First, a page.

Unlock this story instantly and join 142,700+ biopharma pros reading Endpoints daily — and it's free.

Pfiz­er and CD­MOs ramp up Paxlovid man­u­fac­tur­ing with Kala­ma­zoo plant ex­pan­sion lead­ing the way

As the Covid-19 pandemic continues to evolve, pharma companies and manufacturers are exploring how to step up production on antivirals.

Pfizer is planning to expand its Kalamazoo-area facility to increase manufacturing capabilities for the oral Covid-19 antiviral Paxlovid, according to a report from Michigan-based news site MLive. The expansion of the facility, which serves as Pfizer’s largest manufacturing location, is expected to create hundreds of “high-skilled” STEM jobs, MLive reported. No details about the project’s cost and timeline have been released, but according to MLive, Pfizer will announce the details of the expansion at some point in early June.

Endpoints News

Keep reading Endpoints with a free subscription

Unlock this story instantly and join 142,700+ biopharma pros reading Endpoints daily — and it's free.

FDA spells out the rules and re­stric­tions for states seek­ing to im­port drugs from Cana­da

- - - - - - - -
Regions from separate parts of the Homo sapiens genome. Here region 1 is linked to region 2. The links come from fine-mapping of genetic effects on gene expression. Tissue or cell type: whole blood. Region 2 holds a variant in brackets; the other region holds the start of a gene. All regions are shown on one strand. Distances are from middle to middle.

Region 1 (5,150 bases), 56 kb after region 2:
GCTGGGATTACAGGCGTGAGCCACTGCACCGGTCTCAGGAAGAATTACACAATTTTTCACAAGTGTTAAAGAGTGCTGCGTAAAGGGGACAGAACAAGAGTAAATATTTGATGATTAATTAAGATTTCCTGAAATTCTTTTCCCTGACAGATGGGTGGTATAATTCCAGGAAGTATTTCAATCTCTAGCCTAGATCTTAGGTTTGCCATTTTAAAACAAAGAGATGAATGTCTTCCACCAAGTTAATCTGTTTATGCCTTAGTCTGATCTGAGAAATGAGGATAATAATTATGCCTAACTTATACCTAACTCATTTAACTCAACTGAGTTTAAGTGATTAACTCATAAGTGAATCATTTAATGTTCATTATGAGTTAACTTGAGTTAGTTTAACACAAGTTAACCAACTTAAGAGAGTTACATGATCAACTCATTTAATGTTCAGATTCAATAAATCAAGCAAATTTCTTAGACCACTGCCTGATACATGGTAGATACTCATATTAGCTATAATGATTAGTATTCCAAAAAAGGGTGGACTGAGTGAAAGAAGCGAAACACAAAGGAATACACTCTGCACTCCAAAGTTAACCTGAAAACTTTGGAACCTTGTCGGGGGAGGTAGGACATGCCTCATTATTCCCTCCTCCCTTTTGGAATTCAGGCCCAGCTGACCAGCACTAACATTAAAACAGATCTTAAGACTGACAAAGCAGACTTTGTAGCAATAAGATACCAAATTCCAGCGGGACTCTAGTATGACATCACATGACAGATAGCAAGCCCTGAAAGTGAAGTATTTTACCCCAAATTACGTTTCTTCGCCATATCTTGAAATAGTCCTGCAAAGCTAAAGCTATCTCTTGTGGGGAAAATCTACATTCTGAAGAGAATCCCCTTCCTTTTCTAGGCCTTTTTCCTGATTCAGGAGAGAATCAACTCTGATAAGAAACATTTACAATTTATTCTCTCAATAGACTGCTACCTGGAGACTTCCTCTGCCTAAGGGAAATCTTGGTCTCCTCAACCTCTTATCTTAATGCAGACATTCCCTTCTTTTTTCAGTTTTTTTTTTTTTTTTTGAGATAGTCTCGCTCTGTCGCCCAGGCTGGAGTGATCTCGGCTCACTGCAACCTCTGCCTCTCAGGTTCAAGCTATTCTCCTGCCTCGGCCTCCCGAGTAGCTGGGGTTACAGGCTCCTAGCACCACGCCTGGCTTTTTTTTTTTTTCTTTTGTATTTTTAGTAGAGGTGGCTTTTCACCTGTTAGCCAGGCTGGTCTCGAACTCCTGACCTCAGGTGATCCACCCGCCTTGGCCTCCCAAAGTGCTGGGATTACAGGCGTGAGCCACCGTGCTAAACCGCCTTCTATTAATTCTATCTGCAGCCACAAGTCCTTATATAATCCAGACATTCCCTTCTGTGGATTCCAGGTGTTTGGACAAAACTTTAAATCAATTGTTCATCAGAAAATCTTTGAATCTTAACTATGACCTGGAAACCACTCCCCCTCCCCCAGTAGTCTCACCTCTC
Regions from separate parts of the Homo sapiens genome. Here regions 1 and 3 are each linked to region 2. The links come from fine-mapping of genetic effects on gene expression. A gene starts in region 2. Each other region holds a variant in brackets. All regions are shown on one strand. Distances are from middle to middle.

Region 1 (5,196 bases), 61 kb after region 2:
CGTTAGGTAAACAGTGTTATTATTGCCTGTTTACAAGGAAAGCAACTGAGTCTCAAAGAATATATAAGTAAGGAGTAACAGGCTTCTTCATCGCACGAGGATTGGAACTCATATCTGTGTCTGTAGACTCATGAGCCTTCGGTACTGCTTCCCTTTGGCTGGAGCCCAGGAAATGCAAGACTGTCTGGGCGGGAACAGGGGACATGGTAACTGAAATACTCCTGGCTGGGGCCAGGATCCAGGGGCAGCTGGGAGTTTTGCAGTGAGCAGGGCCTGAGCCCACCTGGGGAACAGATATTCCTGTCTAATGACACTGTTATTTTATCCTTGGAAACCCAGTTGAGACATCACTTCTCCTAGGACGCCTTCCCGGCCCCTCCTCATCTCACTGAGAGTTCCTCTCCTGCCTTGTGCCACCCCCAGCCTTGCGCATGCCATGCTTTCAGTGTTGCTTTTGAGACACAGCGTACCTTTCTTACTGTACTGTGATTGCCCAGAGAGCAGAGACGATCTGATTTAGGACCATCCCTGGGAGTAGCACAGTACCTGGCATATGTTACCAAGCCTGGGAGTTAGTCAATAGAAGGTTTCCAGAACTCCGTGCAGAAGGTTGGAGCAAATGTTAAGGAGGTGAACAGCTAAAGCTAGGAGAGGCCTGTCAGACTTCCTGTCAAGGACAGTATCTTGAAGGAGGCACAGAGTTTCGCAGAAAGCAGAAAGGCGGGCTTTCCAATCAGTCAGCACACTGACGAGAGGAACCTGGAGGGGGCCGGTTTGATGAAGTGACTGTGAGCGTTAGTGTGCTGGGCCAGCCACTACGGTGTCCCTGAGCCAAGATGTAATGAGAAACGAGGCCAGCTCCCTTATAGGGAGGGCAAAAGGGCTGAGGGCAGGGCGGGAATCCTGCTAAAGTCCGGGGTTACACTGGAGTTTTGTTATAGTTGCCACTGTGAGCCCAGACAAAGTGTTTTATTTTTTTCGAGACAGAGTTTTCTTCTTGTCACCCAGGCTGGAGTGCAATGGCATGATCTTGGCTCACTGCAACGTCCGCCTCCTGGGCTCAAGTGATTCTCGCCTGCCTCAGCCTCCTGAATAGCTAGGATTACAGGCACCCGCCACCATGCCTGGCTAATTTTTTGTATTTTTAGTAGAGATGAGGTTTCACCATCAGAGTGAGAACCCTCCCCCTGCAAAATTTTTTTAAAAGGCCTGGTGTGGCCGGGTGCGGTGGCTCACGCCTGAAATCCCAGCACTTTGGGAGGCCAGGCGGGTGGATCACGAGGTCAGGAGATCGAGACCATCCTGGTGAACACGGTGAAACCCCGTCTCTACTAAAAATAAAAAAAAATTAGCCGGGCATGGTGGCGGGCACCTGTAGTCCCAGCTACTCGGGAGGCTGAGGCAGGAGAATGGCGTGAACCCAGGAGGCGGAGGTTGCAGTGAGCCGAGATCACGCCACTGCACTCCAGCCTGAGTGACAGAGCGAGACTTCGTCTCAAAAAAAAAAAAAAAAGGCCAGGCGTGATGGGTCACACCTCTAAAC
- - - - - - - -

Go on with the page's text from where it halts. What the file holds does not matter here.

The FDA is offering more of an explanation of the guardrails around its program that may soon allow states to import prescription drugs in some select circumstances from Canada, but only if such imports will result in significant cost reductions for consumers.

While the agency has yet to sign off on any of the 5 state plans in the works so far, and PhRMA’s suit to block the Trump-era rule allowing such imports is stalled, the new Q&A guidance spells out the various restrictions that states will have to abide by, potentially signaling that a state approval is coming.

Pfizer CEO Albert Bourla at the World Economic Forum (Gian Ehrenzeller/Keystone via AP Images)

All about ac­cess: Pfiz­er moves to a non-prof­it mod­el for drug sales in 45 low­er-in­come coun­tries

Leading the way to increase access to cheaper drugs worldwide, Pfizer said Wednesday it will provide all current and future patent-protected medicines and vaccines available in the US or EU on a not-for-profit basis to about 1.2 billion people in 45 lower-income countries.

Rwanda, Ghana, Malawi, Senegal and Uganda are the first five countries to sign on to this accord, which will also seek to blaze new paths for quick and efficient regulatory and procurement processes to reduce the usual delays in making new medicines and vaccines available in these countries.

US sees spike in Paxlovid us­age as Mer­ck­'s mol­nupi­ravir and As­traZeneca's Evusheld are slow­er off the shelf